There never will be a shortage of advice, paid or free, when it comes to managing a successful trade show program. Go ahead, Google it or go to your choice of exhibit industry social media groups.
They are all there: ship to advance warehouse, take advantage of discount deadlines for ordering show services and audio visual, get the better carpet padding, bring extra extension cords, wear comfortable shoes, blah, blah, blah, and on and on.
Don’t get me wrong, they’re all good, usable snippets of information and direction. To the experienced pros who post these on Facebook, and repost and like on LinkedIn, thank you. Don’t let it ever be said that our industry doesn’t put it all out there. Everyone has a story, a “plan b” scenario or experience to share.
Probably one of the most comprehensive books I have ever read is Show and Sell by Margit Weisgal, longtime industry professional and past president of the sorely missed Trade Show Exhibitors Association (TSEA). It’s still available on Amazon. Or, get in touch with Margit (firstname.lastname@example.org), she might be able to get you a copy. It’s worth a read and handy to have around. Tell her I sent you!
Where is all this going? Well, to a few more pieces of advice!
We found ourselves a little short-handed in our display inspection and prep department last month, during a very busy fall show season. Hiring a new associate in the middle of show season would be like handing the ball to a fan in the stands when your professional baseball team has run out of pitchers. This was also not a time for on-the-job training.
If anyone has ever run a company or organization, you jump in where and when you can. I volunteered to come in after hours and help get us up to speed on inspections. Inspections include checking, cleaning and repacking display properties when they come back from a show or event. It also includes getting them ready for the next use, making any repairs, adjustments or additions, as needed.
Performing inspections was a great reminder to me that, just like your car, in order for your display properties to function properly, you have to check the oil, rotate the tires and make sure the windshield wiper fluid is full. If not, you’re destined for a breakdown and will be unprepared when it happens.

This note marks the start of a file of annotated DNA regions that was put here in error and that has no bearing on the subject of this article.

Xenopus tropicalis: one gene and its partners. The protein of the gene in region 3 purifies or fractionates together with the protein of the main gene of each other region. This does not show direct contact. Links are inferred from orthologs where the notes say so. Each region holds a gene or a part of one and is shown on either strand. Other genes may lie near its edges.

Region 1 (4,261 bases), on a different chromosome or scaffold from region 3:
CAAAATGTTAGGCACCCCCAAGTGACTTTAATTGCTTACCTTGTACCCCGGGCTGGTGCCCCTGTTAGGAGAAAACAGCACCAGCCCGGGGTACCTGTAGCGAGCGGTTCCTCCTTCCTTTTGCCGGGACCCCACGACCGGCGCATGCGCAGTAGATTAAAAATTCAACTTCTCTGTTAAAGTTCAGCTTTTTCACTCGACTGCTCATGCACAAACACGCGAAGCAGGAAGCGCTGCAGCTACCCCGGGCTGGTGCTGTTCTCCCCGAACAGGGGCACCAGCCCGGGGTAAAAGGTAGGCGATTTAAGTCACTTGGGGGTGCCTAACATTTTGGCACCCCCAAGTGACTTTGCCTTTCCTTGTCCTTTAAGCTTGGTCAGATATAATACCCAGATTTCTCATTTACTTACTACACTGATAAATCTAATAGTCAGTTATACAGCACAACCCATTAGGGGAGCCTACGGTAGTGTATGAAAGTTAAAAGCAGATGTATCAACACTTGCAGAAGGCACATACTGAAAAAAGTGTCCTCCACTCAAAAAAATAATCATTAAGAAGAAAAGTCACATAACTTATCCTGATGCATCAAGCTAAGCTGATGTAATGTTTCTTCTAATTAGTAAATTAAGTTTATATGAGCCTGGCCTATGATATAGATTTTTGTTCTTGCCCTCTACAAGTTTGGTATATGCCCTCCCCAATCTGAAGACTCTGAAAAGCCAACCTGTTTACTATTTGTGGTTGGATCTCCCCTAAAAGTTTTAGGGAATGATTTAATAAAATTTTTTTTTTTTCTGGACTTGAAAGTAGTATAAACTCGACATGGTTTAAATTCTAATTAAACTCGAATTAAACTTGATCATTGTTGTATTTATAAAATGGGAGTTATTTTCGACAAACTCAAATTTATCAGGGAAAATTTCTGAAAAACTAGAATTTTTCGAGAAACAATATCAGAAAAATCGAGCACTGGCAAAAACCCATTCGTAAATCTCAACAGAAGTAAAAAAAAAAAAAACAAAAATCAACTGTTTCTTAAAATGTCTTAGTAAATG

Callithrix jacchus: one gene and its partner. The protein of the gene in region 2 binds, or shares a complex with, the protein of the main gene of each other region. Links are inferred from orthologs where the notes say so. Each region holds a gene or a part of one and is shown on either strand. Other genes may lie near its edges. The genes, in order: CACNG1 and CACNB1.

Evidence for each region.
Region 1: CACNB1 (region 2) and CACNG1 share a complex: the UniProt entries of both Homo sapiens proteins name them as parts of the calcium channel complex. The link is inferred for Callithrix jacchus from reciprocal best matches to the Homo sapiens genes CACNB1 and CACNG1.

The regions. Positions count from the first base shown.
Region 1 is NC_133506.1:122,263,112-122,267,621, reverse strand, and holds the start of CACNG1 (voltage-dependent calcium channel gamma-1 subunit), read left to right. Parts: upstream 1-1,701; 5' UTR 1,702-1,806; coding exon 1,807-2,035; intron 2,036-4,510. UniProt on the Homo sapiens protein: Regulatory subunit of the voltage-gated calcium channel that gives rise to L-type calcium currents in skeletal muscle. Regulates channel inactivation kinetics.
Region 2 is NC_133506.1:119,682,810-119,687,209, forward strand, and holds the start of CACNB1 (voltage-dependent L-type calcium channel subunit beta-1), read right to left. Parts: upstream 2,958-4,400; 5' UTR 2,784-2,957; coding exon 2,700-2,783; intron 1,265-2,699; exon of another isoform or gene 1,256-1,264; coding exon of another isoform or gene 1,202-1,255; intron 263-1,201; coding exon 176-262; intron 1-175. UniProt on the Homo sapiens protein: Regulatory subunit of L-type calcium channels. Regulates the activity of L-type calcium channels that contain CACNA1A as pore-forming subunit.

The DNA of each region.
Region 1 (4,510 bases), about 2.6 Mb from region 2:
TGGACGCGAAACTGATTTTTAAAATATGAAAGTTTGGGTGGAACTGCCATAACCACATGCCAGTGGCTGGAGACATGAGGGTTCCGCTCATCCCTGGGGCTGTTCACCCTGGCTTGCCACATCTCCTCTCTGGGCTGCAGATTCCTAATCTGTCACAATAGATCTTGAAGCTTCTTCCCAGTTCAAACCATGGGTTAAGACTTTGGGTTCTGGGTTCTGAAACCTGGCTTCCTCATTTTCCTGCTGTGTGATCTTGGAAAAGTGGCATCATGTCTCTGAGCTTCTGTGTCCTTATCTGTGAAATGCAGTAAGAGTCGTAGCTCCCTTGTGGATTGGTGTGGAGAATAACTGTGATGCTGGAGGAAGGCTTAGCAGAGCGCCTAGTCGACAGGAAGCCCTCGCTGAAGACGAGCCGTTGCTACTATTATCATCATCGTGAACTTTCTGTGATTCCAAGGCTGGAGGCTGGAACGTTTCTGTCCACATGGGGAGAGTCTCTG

So based on getting my hands dirty and my back stiff, while inspecting several 10’ and 20’ inline displays:
1. Always, always, always, check your display properties when they come back from one show, before they head out to the next.
2. Make sure to remove all old shipping and show-related labels from cases and crates.
I know, I know - time is tight, there is no one to do it, there isn’t enough space. There are plenty of excuses not to complete an inspection. But when the best fix for repairing a ripped graphic on the show floor is carpet tape, and you have to beg the general contractor to let you pay $100 to rent a 15’ extension cord, maybe it’s time to find the time or the right people to do it. I mean, it is perfectly understandable that everything doesn’t come back the way it was sent out. It’s just a simple fact.
I cringed when I saw a newspaper photo of a logo table throw that was used during a pre-election debate between Illinois’ two Senate candidates. Doesn’t anyone know how to iron anymore? Is that the impression you want to make to your customers and other attendees - that you’re wrinkled and unprepared?
A word about shipping labels. Here are a set of cases that came back from a recent event - yes, just one event. There are outbound labels covered by inbound labels and routing stickers. If you reshipped these cases and just slapped a label over one of the old labels, who knows where the display would end up if the labels fell off.
My advice: take the time to thoroughly inspect and maintain your properties after each event. After all, you want everything to be in its place and looking the best it can, and you want it delivered to the right place.
If you need the name of a great spray solvent that takes off gummy labels like melted butter, just let me know.
And don’t forget the comfortable shoes. Feel free to repost or like, folks.